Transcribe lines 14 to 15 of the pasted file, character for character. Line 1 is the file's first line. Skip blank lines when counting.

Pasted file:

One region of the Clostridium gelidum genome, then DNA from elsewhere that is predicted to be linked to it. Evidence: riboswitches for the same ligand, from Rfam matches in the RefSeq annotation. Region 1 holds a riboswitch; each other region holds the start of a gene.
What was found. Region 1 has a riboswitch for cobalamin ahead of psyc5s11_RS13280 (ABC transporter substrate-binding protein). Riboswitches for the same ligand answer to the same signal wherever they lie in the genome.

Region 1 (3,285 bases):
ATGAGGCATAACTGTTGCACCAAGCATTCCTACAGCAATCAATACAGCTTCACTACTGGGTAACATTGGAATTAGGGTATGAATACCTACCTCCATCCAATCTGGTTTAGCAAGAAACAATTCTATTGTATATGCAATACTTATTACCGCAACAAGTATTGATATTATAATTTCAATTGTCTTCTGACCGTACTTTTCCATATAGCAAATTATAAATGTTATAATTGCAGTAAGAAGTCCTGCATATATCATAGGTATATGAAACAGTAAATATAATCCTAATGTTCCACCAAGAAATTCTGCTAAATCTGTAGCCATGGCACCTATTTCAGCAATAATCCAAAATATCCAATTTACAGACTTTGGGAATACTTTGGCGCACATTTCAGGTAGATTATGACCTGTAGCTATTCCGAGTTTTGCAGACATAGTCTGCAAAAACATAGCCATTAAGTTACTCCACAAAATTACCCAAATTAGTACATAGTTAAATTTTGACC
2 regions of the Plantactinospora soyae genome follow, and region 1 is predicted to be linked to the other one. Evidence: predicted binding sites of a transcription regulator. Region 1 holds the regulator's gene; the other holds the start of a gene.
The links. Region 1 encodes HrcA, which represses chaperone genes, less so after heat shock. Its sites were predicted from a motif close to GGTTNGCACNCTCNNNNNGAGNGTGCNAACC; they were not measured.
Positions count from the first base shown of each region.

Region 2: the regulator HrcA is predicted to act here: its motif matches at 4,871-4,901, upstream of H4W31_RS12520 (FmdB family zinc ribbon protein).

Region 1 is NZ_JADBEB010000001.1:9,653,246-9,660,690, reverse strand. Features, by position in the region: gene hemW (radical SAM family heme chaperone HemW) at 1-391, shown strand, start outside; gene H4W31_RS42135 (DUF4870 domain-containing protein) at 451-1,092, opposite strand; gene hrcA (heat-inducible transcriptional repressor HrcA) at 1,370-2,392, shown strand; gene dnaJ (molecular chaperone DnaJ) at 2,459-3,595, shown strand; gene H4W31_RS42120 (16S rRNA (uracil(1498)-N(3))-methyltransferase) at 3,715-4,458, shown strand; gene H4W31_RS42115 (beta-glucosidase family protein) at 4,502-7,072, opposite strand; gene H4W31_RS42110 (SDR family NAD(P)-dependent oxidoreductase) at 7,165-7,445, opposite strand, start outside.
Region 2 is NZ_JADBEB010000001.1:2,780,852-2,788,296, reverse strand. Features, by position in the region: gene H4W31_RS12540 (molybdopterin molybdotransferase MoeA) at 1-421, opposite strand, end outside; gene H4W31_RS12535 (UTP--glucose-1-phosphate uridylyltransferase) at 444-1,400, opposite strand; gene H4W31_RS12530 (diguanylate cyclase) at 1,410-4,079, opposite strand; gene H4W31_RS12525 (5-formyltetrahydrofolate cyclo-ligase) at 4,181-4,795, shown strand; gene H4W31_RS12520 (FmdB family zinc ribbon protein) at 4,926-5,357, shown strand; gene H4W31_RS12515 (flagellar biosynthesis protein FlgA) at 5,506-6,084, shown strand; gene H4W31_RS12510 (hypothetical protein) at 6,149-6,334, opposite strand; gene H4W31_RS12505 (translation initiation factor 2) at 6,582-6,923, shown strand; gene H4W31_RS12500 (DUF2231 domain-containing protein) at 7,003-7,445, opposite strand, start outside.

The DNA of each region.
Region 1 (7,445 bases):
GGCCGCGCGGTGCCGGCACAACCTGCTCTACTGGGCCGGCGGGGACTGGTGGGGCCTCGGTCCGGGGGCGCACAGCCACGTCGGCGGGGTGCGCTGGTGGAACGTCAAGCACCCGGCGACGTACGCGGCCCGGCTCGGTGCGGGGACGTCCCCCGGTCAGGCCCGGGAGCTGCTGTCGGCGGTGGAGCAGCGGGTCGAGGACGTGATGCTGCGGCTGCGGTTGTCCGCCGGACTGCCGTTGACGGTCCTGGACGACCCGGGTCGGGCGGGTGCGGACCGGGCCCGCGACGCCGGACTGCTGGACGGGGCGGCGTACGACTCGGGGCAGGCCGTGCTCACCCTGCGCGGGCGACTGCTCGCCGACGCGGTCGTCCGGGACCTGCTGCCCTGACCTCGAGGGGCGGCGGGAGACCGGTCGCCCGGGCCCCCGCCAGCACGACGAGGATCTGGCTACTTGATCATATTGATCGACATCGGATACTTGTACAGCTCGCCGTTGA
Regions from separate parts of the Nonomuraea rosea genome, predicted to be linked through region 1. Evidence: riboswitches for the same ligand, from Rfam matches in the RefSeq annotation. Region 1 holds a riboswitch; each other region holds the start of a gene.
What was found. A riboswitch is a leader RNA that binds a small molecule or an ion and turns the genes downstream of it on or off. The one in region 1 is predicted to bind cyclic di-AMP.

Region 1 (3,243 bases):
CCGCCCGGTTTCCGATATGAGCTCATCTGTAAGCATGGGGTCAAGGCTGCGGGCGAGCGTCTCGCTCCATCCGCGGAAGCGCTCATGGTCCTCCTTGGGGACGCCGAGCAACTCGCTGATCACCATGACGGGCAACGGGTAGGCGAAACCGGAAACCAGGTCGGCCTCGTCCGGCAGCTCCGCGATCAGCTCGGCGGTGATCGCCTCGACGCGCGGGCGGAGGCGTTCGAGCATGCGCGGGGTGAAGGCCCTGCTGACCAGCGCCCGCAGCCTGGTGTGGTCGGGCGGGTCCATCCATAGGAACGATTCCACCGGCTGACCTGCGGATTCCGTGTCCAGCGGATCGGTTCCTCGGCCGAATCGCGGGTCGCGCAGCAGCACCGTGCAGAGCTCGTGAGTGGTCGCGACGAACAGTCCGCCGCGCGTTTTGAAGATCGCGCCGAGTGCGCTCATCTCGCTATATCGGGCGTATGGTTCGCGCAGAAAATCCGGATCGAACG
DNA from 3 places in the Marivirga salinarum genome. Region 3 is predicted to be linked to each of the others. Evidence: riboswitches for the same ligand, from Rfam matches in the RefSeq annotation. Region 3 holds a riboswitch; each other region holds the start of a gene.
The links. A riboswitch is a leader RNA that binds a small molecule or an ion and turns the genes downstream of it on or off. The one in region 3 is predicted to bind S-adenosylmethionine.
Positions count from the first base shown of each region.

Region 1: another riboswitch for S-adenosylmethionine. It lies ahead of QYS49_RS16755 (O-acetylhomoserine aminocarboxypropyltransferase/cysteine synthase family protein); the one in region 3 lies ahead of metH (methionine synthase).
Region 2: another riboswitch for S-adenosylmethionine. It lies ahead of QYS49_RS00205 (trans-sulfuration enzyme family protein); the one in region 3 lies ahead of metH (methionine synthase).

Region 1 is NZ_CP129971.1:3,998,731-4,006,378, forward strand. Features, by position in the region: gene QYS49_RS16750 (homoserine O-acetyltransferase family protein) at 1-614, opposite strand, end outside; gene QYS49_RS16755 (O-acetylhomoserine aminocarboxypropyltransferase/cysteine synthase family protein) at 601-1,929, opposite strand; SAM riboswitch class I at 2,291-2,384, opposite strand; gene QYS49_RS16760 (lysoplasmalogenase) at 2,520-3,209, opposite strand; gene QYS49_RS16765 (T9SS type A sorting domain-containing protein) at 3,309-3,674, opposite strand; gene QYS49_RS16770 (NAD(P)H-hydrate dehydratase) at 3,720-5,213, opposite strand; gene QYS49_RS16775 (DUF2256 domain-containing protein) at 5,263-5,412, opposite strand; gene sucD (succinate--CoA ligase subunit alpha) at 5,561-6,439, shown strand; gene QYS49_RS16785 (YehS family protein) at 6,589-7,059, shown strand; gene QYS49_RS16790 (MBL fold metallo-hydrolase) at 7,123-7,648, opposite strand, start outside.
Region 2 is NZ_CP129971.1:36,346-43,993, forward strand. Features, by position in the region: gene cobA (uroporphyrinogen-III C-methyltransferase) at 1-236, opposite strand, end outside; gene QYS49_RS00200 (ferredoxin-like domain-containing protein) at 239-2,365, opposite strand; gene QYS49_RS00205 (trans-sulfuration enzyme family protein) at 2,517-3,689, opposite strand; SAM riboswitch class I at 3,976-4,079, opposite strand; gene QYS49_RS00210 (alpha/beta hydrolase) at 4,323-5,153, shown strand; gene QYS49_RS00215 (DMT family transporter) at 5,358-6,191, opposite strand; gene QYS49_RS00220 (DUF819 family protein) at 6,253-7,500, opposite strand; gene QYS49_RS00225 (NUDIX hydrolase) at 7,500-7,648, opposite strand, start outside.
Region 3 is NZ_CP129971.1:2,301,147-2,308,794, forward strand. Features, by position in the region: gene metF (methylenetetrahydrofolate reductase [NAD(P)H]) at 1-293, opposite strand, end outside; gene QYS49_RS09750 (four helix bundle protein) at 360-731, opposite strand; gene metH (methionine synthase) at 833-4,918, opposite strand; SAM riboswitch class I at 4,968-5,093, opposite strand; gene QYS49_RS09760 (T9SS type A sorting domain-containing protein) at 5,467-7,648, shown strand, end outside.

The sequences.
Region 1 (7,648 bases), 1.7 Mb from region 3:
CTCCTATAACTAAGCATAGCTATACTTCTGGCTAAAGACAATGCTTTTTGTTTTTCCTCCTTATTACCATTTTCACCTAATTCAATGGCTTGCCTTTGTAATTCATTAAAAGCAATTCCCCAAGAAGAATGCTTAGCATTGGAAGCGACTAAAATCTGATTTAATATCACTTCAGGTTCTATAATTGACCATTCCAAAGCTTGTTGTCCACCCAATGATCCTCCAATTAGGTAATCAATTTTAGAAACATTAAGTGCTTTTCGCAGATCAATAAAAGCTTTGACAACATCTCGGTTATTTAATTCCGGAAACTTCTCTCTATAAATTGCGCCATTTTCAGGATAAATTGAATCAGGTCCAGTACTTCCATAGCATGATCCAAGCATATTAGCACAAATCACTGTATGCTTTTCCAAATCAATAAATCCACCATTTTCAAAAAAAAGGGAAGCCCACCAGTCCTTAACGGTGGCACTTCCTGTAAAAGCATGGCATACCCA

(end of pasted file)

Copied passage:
Regions from separate parts of the Nonomuraea rosea genome, predicted to be linked through region 1. Evidence: riboswitches for the same ligand, from Rfam matches in the RefSeq annotation. Region 1 holds a riboswitch; each other region holds the start of a gene.
What was found. A riboswitch is a leader RNA that binds a small molecule or an ion and turns the genes downstream of it on or off. The one in region 1 is predicted to bind cyclic di-AMP.